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J Pathol. 2006 Mar;208(4):518-27.

Testicular development in the complete androgen insensitivity syndrome.

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  • 1Department of Paediatrics, University of Cambridge, Addenbrooke's Hospital, Hills Road, Cambridge CB2 2QQ, UK.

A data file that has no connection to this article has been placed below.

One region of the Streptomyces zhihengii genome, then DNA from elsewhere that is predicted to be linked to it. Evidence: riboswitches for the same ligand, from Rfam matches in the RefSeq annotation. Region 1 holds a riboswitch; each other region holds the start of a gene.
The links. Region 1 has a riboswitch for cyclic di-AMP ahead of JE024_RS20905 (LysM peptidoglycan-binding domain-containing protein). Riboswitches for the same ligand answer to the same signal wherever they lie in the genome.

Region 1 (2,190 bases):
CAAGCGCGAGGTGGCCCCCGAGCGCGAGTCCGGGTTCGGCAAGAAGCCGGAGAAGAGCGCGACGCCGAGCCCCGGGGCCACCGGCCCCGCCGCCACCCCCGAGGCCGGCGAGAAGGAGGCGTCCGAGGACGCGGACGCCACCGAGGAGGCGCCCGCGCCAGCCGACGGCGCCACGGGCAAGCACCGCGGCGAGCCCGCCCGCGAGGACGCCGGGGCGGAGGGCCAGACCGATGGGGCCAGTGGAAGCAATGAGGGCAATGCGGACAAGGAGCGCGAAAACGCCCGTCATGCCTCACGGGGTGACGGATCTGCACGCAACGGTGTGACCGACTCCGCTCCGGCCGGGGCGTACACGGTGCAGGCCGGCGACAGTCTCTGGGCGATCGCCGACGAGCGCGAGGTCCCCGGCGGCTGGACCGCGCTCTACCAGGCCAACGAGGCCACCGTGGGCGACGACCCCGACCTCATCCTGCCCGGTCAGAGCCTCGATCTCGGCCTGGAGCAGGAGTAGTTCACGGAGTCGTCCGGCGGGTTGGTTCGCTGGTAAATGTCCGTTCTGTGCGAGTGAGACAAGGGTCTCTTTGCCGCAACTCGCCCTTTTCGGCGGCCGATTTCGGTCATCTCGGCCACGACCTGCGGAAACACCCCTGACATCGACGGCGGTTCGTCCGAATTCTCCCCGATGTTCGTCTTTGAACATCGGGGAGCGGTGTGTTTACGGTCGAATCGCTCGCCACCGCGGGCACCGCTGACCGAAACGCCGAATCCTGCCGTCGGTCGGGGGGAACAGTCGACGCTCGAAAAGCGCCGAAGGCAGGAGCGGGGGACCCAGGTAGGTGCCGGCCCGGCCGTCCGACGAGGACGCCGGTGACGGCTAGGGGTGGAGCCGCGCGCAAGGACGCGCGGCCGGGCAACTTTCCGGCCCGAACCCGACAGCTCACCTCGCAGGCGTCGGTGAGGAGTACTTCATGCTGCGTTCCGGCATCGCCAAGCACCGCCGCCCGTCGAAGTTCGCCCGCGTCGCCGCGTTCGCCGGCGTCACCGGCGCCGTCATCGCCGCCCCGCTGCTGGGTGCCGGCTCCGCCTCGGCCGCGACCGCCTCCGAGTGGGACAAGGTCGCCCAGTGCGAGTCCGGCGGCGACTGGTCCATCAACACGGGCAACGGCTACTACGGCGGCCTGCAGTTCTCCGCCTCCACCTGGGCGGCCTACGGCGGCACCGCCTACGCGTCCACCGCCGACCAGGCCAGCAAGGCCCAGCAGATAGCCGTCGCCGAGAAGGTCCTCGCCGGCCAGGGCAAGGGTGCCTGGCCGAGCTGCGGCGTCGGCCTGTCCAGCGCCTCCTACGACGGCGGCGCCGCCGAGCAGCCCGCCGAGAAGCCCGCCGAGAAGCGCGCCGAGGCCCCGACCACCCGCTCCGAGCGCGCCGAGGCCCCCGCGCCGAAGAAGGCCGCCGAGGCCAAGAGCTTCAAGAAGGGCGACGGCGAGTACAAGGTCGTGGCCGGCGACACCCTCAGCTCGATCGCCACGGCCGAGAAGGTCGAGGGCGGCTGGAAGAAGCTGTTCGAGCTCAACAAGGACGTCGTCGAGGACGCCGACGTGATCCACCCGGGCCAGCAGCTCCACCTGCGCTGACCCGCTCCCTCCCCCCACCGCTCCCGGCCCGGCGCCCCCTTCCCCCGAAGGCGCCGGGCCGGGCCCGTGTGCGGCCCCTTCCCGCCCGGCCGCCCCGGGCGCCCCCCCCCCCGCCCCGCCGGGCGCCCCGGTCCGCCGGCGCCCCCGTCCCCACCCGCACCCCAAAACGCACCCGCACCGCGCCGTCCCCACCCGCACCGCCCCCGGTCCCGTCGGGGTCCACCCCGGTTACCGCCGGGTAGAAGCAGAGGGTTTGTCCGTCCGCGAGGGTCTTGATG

The complete androgen insensitivity syndrome (CAIS), caused by mutations in the androgen receptor (AR) gene, is associated with abnormal testicular development and an increased risk of germ cell malignancy. Previous histological studies in CAIS have selected patients purely on the basis of clinical diagnosis and were mostly based on small numbers, many of whom were post-pubertal. Here, we present 44 cases of CAIS, each with molecular pathological confirmation of an AR mutation. The median age at gonadectomy was 5.5 years (5.5; IQR 1-13). We have been able, therefore, to investigate testicular development in infancy, childhood and puberty, and estimate the incidence of premalignant change in this series. In addition, we have investigated whether the presence of epididymides and/or vasa deferentia in CAIS, previously shown to be associated with residual activity of mutant ARs, is related to a particular testicular phenotype. Epididymides/vasa deferentia were present in 36% of cases and these patients showed varying degrees of seminiferous tubule maturation at puberty above those without epididymides/vasa deferentia (p = 0.003). There were no other histological differences between these patient groups. In both groups, features of testicular degeneration and dysgenesis were present and germ cell development was delayed, with prolonged expression of the gonocyte markers, placental-like alkaline phosphatase and activator protein-2gamma. Germ cell numbers rapidly declined after the first year of life (R(2) = 0.42). Only two cases of carcinoma in situ were identified in our study and both patients were postpubertal (17 and 53 years). From these results and the literature, we conclude that the risk of premalignant change in germ cells is low before and during puberty. Patients can be advised, therefore, that gonadectomy can be delayed to allow for a natural puberty, with low risk of malignant transformation. Our study only included one patient over 18 years, so we cannot comment on the risk of malignant transformation in later life.

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